2.9.11 | Ellig Joins Easton, Zelenovic and Vaicunas on ATA Board
NEW ULM, Minn. - Mike Ellig of Black Gold Sights will join incumbents Greg Easton, Tom Zelenovic and Paul Vaicunas on the ATA Board of Directors when their three-year terms begin April 1, 2011.
Ellig will fill the Board seat held the past three years by David White, president and CEO of Cajun Archery. White will not to seek re-election, and his term ends March 31.
Easton, president of Easton Technical Products, was elected to the Board in 2008, and has served as Board vice-chair the past three years. Zelenovic, CEO of Gold Tip LLC, has served on the Board since 2009. Vaicunas, senior vice president of Parker Compound Bows, was elected to the Board in 2007.
Because Ellig, Easton, Zelenovic and Vaicunas were the only candidates to declare for the Board's four scheduled vacancies, the ATA Board waived the annual election, which had been scheduled for March.
"We're fortunate to have four such qualified and well-respected individuals serving on the Board the next three years," said Jay McAninch, ATA CEO/president. "The Board is losing a hard-working, forward-thinking member in David White, from Cajun Archery, but everyone is excited to welcome Mike Ellig. Mike brings unique vision, energy and statesmanship to the Board. He knows the value of working together to benefit the entire industry."
McAninch also feels fortunate to see three incumbents returning to the Board, all of whom value continuity. Easton agreed. "It's important we keep dedicating our time and effort to the ATA Board and its activities," Easton said. "I'd also like to see increased cooperation between the industry and archery organizations. The more we can pull archers together from all disciplines, the more we can grow and support archery and the industry."
Easton said much of that support relies on the ATA Trade Show and its long-term strength. "The Show is important to the industry, and it provides critical funding for the programs and initiatives the ATA members and the Board promote," he said. "The ATA Show faces new challenges, and we need the industry's major manufacturers to support it."
Vaicunas has been an activist on the Board the past four years and has attended five of the ATA's annual archery and bowhunting Summit meetings. He said the ATA and industry must keep finding ways to introduce people of all ages to archery. "Whether it's the National Archery in the Schools Program, After School Archery Programs, community archery or Explore Bowhunting, we need to give people every opportunity to enjoy our sports," Vaicunas said. "Recruiting and retaining archers must be our priorities."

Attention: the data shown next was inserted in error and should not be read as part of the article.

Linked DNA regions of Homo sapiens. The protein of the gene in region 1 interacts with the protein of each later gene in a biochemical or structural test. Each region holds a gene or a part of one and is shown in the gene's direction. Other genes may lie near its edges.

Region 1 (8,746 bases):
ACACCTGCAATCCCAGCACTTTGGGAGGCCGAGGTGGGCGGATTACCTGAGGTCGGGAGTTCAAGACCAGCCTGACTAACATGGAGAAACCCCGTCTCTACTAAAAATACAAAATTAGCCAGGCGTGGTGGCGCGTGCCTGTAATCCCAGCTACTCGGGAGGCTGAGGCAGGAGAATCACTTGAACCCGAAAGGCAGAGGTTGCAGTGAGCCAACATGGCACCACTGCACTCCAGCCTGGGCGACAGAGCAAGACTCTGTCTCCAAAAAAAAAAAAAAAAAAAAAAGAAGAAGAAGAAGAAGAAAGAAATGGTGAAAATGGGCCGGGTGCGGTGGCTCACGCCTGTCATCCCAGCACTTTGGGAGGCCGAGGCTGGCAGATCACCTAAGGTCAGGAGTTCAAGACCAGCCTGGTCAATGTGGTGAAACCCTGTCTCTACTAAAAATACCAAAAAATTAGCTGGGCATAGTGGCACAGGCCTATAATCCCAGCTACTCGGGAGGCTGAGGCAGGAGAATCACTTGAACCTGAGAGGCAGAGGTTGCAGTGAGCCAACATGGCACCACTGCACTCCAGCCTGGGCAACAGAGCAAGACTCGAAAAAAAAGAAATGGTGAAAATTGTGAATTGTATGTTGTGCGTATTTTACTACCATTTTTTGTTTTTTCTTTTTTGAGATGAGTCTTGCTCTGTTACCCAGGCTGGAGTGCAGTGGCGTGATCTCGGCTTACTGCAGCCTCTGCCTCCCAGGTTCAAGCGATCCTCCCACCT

Zelenovic said the 16-member ATA Board has been constructive in all those efforts, and he expects that to continue. "Every Board member brings a different perspective, and that's what you need to make good decisions," Zelenovic said. "We're still dealing with a difficult economy and we face a lot of challenges. It's important that we do everything possible to maintain the health of the industry's independent retailers."
Ellig said he's looking forward to working with the Board. He has worked in the archery industry 25 years, and owned a pro shop the first seven of those years. He sold his shop 18 years ago to concentrate on manufacturing. He has also been a bowhunter education instructor for 30 years, and is a life member of the Montana Bowhunters Association. He has worked often with the ATA on various issues, including the federal excise tax.
"As a Board member, I'll listen to dealers and manufacturers about their concerns, and try to focus on problems where the ATA can make a difference," Ellig said. "We need to do all we can to grow archery. When the sport grows, everyone wins."
White said he enjoyed being part of the ATA Board the past three years, and hopes to serve again soon. "You haven't seen the last of me," White said. "We just have a lot going on at our company right now, and I wasn't sure I could devote enough time to my Board responsibilities. Once things settle down, I'll very likely run again."
White hopes more small-business owners will consider running for the Board. "This has been a great experience," he said. "I believe in the ‘citizen soldier' model, where we take our turn serving on the Board to strengthen the industry. Even if you serve just one rotation, you broaden the Board's perspective and your own. And even if you don't win election, it's a good experience to learn more about the Board and its important work. Board members are involved in many issues that have nothing to do with the products their companies make."
The ATA Board's next meeting is April 18-20 in Minneapolis.
Did You Know?
In 2004, the average bow price was $418.